- A Move Towards Automated Processes
Another way is policing the transition from manual development and release processes to automated ones. Unfortunately, it’s not always obvious where data is, and it’s a big job to manage it manually. To ensure data is staying protected, but developers still have access to the data they need, we can automate the task. Using automation, we can ask questions of what constitutes personal data and file a report based on responses to identify that data that shouldn’t be exposed, solving complex problems of data privacy identification.
- Ensuring Robust Releases
The third would be identifying potential issues with deployment scripts before errors make their way into production and ensuring releases are robust and won’t disrupt or break the production system. Deployment scripts are historically created by developers, who have the knowledge of the application, then used by DBAs to make the actual changes to the production database. They need to be 100 percent accurate to avoid having to roll back changes in the unfortunate event that production applications experience problems. By following DevOps CI/CD practices, it’s also safer to release smaller changes more often to reduce this risk still further.
What are the benefits of development and DBA collaboration in DevOps?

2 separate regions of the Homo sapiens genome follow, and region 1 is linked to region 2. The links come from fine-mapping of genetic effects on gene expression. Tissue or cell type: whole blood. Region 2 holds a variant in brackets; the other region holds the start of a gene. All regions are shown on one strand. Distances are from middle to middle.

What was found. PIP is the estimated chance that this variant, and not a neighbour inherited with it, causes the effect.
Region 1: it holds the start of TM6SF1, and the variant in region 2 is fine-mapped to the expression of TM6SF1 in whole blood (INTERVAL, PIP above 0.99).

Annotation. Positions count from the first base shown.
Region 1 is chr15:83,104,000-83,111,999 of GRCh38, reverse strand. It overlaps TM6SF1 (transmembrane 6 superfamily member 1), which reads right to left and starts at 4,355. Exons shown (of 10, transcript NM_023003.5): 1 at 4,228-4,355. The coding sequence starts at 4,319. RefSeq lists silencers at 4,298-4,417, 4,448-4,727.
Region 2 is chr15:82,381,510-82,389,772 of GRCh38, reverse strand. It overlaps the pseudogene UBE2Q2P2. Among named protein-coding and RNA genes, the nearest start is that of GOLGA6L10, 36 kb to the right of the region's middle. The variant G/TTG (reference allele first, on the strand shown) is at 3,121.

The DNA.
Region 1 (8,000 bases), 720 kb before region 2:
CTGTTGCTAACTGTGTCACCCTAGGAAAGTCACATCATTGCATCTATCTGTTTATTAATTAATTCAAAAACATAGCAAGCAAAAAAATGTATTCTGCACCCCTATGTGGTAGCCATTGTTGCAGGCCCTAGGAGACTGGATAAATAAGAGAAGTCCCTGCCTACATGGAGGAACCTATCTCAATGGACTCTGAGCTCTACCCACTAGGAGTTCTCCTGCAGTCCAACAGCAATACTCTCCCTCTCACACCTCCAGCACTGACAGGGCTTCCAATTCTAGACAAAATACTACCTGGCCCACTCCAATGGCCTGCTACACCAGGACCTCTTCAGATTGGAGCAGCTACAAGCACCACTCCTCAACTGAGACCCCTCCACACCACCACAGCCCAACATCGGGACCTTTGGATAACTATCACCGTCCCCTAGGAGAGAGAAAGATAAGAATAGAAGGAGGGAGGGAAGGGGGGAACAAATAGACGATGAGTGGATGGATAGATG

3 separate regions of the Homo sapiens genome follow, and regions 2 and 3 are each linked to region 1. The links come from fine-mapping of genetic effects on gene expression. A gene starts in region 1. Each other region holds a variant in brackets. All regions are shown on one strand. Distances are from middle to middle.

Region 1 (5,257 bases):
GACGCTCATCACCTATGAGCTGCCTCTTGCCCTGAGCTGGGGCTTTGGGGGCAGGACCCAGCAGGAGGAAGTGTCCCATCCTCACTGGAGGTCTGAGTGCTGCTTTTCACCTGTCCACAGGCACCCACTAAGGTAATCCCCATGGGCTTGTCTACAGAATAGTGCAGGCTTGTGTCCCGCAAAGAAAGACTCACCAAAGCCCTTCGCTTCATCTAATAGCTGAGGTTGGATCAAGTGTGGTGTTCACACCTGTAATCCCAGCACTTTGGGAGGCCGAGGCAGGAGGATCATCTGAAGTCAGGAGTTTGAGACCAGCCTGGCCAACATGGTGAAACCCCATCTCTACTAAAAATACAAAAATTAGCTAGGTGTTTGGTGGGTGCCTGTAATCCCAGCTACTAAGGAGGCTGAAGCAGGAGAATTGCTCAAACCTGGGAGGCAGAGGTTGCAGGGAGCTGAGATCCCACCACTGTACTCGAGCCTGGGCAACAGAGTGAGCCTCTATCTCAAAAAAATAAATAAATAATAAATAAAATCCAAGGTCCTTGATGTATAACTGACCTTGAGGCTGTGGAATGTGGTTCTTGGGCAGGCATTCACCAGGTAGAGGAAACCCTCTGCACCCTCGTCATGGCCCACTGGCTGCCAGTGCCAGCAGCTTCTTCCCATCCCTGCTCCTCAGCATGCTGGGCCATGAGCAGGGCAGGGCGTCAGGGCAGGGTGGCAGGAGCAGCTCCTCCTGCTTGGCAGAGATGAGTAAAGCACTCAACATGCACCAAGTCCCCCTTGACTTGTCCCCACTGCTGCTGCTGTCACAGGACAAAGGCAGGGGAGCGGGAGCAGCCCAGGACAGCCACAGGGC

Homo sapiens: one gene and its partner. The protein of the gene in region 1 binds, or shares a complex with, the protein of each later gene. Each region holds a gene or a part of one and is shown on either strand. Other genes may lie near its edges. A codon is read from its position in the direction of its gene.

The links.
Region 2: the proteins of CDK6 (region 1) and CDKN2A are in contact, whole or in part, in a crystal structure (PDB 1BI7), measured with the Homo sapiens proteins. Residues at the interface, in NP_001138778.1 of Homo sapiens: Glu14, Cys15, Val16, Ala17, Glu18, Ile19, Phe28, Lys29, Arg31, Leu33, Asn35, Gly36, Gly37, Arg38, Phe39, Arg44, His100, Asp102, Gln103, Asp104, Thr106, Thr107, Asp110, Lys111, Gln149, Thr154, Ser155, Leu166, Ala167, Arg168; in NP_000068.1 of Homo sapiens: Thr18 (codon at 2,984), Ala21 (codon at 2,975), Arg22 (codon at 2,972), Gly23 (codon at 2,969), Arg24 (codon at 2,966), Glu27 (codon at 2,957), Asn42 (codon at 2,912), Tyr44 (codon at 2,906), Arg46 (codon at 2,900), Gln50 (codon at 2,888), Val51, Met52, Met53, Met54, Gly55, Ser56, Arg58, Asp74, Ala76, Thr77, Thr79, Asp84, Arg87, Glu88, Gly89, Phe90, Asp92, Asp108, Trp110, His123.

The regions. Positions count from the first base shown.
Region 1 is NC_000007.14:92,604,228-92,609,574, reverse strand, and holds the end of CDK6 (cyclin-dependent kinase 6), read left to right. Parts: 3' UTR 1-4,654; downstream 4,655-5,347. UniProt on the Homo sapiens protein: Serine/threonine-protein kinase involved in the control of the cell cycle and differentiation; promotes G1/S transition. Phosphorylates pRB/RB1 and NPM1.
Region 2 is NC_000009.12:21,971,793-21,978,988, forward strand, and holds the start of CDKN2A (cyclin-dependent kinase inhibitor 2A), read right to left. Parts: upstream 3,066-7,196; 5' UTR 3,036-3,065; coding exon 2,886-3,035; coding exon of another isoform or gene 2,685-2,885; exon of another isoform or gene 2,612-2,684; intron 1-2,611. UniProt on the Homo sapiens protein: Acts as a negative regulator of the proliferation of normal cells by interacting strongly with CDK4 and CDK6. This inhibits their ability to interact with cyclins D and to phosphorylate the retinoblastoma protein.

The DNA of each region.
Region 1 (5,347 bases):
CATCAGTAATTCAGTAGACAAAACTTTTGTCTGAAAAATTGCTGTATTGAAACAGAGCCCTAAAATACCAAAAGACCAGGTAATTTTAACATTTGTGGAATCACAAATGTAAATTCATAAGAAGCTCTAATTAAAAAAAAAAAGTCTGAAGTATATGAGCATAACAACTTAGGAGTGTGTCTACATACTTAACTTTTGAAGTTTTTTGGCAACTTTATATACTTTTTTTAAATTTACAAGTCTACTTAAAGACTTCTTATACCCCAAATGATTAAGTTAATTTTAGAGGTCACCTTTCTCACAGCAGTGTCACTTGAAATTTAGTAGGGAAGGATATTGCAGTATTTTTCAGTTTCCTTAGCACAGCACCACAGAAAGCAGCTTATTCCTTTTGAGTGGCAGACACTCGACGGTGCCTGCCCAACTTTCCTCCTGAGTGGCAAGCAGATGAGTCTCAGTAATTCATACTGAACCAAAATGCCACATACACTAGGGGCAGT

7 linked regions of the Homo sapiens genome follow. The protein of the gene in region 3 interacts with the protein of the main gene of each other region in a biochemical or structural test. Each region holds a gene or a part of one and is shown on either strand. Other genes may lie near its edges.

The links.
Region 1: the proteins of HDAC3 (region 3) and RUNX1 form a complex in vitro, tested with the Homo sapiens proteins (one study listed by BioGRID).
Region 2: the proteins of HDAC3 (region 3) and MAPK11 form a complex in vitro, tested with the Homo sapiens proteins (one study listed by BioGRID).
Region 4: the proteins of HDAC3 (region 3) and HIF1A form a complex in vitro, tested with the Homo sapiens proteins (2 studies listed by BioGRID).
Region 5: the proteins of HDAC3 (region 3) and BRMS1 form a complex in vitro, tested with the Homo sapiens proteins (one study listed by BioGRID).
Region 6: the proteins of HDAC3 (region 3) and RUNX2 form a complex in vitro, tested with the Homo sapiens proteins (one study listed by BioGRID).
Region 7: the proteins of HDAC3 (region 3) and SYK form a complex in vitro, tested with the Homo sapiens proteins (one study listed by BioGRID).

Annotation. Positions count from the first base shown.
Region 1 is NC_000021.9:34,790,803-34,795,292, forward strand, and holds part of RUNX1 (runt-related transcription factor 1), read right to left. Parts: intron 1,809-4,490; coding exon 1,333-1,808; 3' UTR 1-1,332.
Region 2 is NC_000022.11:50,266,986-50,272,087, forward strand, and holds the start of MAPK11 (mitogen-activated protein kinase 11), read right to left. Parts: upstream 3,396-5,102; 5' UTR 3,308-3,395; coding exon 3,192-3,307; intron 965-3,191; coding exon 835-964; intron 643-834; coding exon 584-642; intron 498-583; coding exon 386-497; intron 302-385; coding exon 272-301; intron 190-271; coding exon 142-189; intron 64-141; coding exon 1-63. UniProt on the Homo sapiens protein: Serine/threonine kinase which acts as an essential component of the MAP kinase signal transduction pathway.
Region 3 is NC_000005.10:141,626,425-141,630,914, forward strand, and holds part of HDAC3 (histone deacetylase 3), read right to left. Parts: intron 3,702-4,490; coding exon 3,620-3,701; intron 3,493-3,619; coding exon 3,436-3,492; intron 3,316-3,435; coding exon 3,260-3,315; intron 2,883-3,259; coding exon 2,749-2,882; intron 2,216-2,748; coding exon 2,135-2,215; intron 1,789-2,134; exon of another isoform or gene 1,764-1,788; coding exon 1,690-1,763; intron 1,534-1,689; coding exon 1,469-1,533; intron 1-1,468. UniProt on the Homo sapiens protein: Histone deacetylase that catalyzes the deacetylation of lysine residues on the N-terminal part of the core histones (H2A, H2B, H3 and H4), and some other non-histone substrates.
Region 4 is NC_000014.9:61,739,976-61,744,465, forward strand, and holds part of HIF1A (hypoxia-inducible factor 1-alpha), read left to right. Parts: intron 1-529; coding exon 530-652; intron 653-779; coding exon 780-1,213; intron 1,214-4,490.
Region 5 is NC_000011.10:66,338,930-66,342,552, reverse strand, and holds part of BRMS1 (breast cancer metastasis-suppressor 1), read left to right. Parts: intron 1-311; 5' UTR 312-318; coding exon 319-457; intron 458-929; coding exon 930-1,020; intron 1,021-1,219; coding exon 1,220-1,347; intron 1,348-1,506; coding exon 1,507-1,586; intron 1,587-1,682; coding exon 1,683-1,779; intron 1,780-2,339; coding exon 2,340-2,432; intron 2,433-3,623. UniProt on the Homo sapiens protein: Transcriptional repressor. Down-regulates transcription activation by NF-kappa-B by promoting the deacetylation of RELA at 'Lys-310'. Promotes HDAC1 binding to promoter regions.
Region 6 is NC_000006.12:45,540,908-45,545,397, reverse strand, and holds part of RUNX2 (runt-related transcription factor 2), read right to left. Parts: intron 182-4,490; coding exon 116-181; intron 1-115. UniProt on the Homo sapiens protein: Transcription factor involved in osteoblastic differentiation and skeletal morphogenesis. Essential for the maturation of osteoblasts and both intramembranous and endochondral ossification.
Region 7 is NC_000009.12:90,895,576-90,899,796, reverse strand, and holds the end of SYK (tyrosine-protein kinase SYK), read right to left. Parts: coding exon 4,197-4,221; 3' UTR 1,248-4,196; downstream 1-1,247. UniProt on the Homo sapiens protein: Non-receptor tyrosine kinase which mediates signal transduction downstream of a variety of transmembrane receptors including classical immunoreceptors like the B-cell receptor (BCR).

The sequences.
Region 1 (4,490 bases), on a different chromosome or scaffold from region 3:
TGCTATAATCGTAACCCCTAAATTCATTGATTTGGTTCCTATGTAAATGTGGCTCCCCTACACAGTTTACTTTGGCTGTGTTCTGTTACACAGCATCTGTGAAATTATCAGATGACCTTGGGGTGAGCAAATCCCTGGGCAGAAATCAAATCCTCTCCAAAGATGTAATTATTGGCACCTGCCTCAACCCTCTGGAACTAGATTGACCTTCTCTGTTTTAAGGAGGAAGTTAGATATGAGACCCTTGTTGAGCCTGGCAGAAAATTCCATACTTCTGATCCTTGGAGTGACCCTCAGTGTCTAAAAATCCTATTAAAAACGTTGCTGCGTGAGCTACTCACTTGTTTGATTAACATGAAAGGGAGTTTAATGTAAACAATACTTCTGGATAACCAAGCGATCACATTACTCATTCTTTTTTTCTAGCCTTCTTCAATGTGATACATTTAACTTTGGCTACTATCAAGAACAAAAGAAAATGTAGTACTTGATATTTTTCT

Pocknell: When DBAs are fully integrated with development teams in the DevOps CI/CD processes, they can collaborate more closely with developers and better manage database changes in a DevOps world. Taking a strategically planned approach to integrating DBAs and developers into the DevOps culture, combined with sound automated processes, means faster delivery of database changes, further agility for the overall IT environment and ultimately a more successful business.
How does collaboration impact security and compliance regarding data privacy and protection regulations?
Pocknell: Better collaboration between DBAs and development teams ensures each has a better appreciation of the importance of protecting personal and sensitive data. According to the 2019 Insider Threat report, 90 percent of companies feel vulnerable to insider attacks, with 53 percent confirming insider attacks in the last 12 months. This is often due to companies not adequately protecting their non-production environments. With the right tools in place, the task of identifying where such data exists across multiple databases can be simplified and automated. Being able to apply the right level of protection to where it’s needed gives DBAs the confidence they need that the non-production data that developers need for testing is secure and complies with data privacy regulations. Guidance from DBAs can also help ensure data privacy issues don’t creep into the developers’ code.
Do you have any final thoughts for software development teams?
Pocknell: The days of siloed database teams and processes are dwindling, and DevOps has become the new reality. The more interconnected development, testing, QA, UAT and operations teams are, the more effective IT can be. While some may believe that it’s too time-consuming or expensive to make the shift, the reality is that those who don’t convert to DevOps will fall behind.